Martin v. Mott

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James Madison (1751—1836) revolutionary politician in America and president of the United States of America

state Courts

Joseph Story (1779—1845)

Abraham Lincoln (1809—1865) American Republican statesman

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12 Wheat. (25 U.S.) 19 (1827), argued 17 Jan. 1827, decided 2 Feb. 1827 by vote of 7 to 0; Story for the Court.

During the War of 1812, President James Madison ordered some of the states to call out their militias because of the imminent danger of a British invasion. The president acted pursuant to the Enforcement Act of 1795, which Congress had enacted soon after the Whiskey Rebellion in western Pennsylvania in 1795. In compliance with the president's order, Governor Daniel Tompkins of New York ordered certain militia companies to assemble in New York City. Jacob Mott, a private in one of those companies, refused to obey the order. A court martial subsequently imposed a fine of ninety-six dollars for disobedience, which Mott refused to pay. Martin, the United States marshal, seized Mott's goods, whereupon Mott filed a civil suit to recover his property. The New York state courts gave judgment to Mott, and Martin appealed to the U.S. Supreme Court. In a landmark decision that defined the scope of the president's military power, the Supreme Court unanimously overturned the decisions of the states courts. Justice Joseph Story declared that since the president had acted pursuant to a valid exercise of Congress's power under Article I, section 8 (to call out the militia and to regulate its service), the president, as commander in chief, had the sole authority to determine whether the exigency that necessitated his use of statutory authority actually existed. Martin v. Mott was a major precedent supporting President Abraham Lincoln's decision to act decisively in the early days of the Civil War. The case gave substantive authority to the president as the commander in chief and was the earliest decision in a long line of cases broadly defining the executive power.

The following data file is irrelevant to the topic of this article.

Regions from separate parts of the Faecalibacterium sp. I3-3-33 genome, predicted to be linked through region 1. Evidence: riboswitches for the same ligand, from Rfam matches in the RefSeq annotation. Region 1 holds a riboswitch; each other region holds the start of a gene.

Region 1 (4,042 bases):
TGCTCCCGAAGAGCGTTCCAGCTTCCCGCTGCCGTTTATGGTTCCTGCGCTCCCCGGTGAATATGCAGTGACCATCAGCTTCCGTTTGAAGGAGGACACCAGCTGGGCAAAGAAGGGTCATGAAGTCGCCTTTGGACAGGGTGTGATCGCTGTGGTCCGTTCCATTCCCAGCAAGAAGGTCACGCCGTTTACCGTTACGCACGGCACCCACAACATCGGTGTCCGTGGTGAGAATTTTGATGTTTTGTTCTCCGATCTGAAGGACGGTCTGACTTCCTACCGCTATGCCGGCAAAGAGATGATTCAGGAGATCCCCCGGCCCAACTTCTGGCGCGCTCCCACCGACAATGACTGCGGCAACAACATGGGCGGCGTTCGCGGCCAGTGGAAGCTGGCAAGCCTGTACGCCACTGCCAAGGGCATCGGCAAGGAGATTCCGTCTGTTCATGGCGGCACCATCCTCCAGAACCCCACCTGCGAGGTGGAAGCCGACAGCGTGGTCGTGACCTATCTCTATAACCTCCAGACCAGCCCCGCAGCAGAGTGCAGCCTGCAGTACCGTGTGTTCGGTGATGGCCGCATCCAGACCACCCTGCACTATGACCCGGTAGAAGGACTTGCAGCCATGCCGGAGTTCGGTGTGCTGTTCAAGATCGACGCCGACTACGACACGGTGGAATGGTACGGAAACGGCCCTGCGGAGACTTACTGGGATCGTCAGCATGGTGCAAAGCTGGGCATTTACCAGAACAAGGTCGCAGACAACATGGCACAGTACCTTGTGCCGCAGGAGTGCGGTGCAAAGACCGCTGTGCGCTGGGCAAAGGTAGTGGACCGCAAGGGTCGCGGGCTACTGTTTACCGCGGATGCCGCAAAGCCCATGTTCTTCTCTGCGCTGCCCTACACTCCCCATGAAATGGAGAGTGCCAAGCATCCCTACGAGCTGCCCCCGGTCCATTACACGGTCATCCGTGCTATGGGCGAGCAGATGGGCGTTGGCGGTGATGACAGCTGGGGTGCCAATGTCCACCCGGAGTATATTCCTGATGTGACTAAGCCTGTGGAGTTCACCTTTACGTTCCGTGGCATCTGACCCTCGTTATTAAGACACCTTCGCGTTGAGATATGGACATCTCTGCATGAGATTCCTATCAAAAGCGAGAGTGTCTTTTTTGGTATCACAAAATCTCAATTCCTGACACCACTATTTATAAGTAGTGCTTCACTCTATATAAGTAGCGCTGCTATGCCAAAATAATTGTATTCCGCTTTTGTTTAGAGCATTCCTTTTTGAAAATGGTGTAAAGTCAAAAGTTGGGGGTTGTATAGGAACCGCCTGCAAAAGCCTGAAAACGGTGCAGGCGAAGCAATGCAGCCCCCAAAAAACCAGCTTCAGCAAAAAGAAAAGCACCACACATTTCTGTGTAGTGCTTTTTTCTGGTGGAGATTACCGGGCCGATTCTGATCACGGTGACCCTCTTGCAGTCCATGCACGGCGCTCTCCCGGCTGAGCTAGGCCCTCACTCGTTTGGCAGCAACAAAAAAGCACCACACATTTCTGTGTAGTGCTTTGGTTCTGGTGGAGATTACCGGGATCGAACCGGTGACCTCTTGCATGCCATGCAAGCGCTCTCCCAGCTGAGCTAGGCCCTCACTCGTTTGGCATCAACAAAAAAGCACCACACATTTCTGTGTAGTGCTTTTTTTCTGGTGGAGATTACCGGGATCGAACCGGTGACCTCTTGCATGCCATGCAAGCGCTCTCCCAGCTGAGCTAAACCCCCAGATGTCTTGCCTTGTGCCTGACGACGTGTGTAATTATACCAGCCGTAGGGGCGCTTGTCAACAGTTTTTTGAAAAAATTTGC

George Dargo

Subjects: Law.

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